Arnold Palmer walked off the 20th hole, yesterday. If the 19th hole of the golf game is the clubhouse, for a round of brews, the 20th hole, at least for Arnold Palmer, is heaven.
I am not much of a golfer. Well, now, not a golfer at all. My forays into golf consisted mostly of work-related gold scrambles. A few times I went out and played just to play. I could drive the ball like a mad woman, but I also putted like I drove … with gusts, but little finesse.
And though I was never a gold fanatic, I know Arnold Palmer.
Last night, after I read that he had passed, I read about him. I knew I liked Palmer, but I wanted to find out why it seemed that everyone liked him.
Yes, Arnold Palmer won 62 titles.
Other golfers have won more.
But Arnold had what man of the other golfers don’t have … charisma. He also looked everyone in the eye and treated them with respect.
Not all big shot golfers or other professional athletes do that.
Palmer was movie-star handsome. Tall and lanky and did not perform with the air of a country club taught snooty-pants. He’d go up to the ball, look for the shot, with his cigarette, hike his pants and swing.
He got the strong arms from steering a steel-wheeled tractor. “When I was 6 years old, my father put me on a steel-wheeled tractor,” he recalled in a 2011 interview with the AP. “I had to stand up to turn the wheel. That’s one thing made me strong. The other thing was I pushed mowers. In those days, there were no motors on anything except the tractor. The mowers to cut greens with, you pushed.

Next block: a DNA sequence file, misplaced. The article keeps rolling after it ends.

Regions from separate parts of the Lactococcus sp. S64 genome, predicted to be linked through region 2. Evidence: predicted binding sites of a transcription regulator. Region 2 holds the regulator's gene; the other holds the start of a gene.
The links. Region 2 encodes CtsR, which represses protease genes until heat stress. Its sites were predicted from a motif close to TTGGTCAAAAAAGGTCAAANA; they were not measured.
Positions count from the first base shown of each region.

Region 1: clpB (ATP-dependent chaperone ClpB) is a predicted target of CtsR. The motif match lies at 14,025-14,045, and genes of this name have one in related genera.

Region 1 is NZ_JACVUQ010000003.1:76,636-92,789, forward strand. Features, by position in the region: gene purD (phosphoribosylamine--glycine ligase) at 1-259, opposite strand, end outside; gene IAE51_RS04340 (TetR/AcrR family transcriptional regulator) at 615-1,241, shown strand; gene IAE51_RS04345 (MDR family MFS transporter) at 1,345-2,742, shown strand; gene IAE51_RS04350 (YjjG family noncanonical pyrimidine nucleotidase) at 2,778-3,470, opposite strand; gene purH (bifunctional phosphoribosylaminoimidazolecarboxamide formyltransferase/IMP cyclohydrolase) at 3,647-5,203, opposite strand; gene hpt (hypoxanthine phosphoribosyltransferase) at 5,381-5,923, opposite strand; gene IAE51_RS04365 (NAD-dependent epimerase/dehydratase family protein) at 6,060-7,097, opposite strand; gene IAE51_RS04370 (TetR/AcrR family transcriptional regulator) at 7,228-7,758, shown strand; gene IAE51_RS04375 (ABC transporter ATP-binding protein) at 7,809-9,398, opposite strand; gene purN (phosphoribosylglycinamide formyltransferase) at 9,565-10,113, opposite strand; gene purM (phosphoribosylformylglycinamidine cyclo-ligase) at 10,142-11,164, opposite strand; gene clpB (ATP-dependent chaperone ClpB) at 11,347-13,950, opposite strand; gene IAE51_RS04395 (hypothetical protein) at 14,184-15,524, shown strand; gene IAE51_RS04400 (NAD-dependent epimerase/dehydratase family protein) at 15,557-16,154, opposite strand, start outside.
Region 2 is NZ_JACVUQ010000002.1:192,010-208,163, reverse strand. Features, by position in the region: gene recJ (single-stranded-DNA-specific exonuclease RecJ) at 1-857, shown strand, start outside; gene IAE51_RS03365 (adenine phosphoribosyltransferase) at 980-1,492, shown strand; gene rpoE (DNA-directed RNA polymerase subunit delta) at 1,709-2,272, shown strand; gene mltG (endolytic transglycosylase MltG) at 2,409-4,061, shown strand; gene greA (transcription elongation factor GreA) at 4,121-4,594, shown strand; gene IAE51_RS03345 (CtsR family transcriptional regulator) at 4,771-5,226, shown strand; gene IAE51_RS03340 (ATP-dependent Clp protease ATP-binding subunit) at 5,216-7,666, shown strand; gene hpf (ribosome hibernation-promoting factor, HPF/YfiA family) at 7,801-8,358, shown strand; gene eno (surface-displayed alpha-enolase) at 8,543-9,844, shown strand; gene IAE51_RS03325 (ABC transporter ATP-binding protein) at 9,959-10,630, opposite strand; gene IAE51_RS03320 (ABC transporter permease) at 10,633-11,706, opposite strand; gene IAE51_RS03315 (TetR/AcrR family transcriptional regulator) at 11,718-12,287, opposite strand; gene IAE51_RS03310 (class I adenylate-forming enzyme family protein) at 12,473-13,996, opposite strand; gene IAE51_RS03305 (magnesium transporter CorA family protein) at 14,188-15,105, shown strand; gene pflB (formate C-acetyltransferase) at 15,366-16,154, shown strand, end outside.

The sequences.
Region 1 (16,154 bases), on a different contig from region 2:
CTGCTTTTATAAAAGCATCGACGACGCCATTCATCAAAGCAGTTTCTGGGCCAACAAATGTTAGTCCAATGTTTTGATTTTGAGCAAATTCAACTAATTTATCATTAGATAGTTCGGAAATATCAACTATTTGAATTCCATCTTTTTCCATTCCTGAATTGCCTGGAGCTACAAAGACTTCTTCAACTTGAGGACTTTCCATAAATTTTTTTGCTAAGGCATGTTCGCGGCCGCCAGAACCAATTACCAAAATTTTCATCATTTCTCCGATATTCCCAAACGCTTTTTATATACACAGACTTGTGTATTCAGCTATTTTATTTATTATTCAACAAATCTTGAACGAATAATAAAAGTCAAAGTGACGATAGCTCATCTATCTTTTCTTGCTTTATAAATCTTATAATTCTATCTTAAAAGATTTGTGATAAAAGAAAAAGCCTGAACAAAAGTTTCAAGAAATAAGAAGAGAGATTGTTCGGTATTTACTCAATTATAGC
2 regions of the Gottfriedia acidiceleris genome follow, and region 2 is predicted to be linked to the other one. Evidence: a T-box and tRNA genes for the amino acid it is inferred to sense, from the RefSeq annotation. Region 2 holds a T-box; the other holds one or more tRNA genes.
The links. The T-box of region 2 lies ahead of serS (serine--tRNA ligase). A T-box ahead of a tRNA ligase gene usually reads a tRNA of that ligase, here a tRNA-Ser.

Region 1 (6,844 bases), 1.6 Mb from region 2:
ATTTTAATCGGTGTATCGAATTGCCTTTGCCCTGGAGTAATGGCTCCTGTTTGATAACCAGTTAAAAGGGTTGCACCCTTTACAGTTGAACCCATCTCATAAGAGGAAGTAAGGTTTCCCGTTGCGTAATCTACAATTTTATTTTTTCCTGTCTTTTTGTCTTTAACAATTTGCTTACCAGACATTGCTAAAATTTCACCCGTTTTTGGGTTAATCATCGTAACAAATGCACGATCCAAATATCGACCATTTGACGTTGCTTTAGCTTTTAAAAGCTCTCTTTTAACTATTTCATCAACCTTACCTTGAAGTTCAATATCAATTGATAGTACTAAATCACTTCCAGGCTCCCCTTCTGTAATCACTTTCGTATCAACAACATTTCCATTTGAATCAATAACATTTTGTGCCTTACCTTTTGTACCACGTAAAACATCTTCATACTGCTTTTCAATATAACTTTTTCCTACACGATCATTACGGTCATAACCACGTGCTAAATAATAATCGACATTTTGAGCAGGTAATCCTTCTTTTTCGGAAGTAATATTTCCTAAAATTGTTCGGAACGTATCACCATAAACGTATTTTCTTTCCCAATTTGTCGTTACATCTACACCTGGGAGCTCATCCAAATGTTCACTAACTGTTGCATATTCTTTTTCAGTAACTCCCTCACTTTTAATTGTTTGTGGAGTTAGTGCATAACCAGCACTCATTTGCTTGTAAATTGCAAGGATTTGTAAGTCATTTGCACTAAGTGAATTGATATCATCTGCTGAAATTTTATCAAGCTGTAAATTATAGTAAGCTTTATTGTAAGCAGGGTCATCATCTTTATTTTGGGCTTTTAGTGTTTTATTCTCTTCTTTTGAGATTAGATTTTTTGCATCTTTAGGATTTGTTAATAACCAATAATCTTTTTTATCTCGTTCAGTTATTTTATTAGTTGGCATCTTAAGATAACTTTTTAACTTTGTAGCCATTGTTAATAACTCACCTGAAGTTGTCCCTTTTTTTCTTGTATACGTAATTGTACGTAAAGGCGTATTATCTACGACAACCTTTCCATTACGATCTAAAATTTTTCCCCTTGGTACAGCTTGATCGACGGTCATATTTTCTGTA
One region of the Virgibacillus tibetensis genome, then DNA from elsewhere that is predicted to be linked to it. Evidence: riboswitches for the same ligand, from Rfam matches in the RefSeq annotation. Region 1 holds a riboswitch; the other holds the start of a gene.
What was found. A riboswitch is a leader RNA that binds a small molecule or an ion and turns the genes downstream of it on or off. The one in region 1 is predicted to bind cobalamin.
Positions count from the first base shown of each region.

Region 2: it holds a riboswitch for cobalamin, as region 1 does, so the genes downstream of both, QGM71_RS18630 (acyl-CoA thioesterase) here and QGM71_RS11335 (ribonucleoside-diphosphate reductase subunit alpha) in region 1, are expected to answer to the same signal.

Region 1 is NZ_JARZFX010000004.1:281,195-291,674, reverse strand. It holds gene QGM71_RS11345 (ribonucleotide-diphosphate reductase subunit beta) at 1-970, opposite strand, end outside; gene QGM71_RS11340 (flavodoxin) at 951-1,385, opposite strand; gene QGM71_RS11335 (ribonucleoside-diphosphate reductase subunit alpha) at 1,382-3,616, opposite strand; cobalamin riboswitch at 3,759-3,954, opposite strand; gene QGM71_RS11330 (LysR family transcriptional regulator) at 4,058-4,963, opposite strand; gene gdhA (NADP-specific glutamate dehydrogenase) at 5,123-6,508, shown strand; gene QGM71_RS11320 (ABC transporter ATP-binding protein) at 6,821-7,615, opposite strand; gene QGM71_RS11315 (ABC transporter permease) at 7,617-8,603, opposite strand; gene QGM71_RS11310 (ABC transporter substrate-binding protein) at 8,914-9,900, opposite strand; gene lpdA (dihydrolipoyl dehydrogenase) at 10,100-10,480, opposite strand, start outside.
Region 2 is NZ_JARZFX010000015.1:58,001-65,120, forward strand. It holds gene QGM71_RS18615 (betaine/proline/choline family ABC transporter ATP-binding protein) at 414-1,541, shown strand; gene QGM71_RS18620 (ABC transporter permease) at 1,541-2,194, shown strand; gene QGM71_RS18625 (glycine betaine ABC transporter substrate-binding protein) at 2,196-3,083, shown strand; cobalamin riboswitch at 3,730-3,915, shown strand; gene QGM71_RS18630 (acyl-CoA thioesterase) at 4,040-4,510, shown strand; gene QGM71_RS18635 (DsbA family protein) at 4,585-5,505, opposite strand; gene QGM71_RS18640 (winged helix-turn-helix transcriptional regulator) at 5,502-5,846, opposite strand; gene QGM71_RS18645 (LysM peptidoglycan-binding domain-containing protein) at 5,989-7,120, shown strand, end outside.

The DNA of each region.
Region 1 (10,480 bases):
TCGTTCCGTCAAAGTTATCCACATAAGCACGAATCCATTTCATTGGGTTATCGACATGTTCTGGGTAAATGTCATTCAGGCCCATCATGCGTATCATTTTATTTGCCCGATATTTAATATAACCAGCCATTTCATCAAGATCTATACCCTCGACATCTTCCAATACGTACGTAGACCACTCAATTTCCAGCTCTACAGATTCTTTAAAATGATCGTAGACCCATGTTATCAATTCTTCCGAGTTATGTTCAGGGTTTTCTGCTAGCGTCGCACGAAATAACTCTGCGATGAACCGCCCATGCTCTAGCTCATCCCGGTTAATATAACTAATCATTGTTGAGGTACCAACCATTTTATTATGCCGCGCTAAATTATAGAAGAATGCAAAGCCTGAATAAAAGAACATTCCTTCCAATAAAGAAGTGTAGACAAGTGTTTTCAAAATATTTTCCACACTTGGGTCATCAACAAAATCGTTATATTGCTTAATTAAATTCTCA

“And it was this,” he said, patting his arms, “that made it go.”
I think we all know of the Arnold Palmer drink … half tea, half lemonade. You can ask for an Arnold Palmer most anywhere and people will know what you are talking about.
Palmer also loved aviation. He flew planes and jets and in 1976, he set a record circumnavigating the globe in 57 hours, 25 minutes and 42 seconds.
He was a man of accomplishments. But there are lots of people with accomplishments.
The difference with Palmer, is that he was a good man. He kept his driver in his pants, unlike another accomplished golfer. He was not drunk as a skink in the press, like another golfer I know of. He didn’t just take.
For his legends of fans, Arnold Palmer gave. He gave a smile, a laugh, a wink, a kind word, even a simple acknowledgement of another person’s existence.
He even had his own army. Annie’s Army started at Augusta National, when a group of soldiers from nearby, Fort Gordon, and grew to include men and women who simply loved to watch and be near the man.
There are certain people that I have never met, but I just don’t want to die. The world is just different without them. Ronald Reagan, Julia child, Beverly Sills, Roberto Clemente, Frank McCourt. Those are people whose accomplishments and presence, I enjoyed.
I will add Arnold Palmer to that list.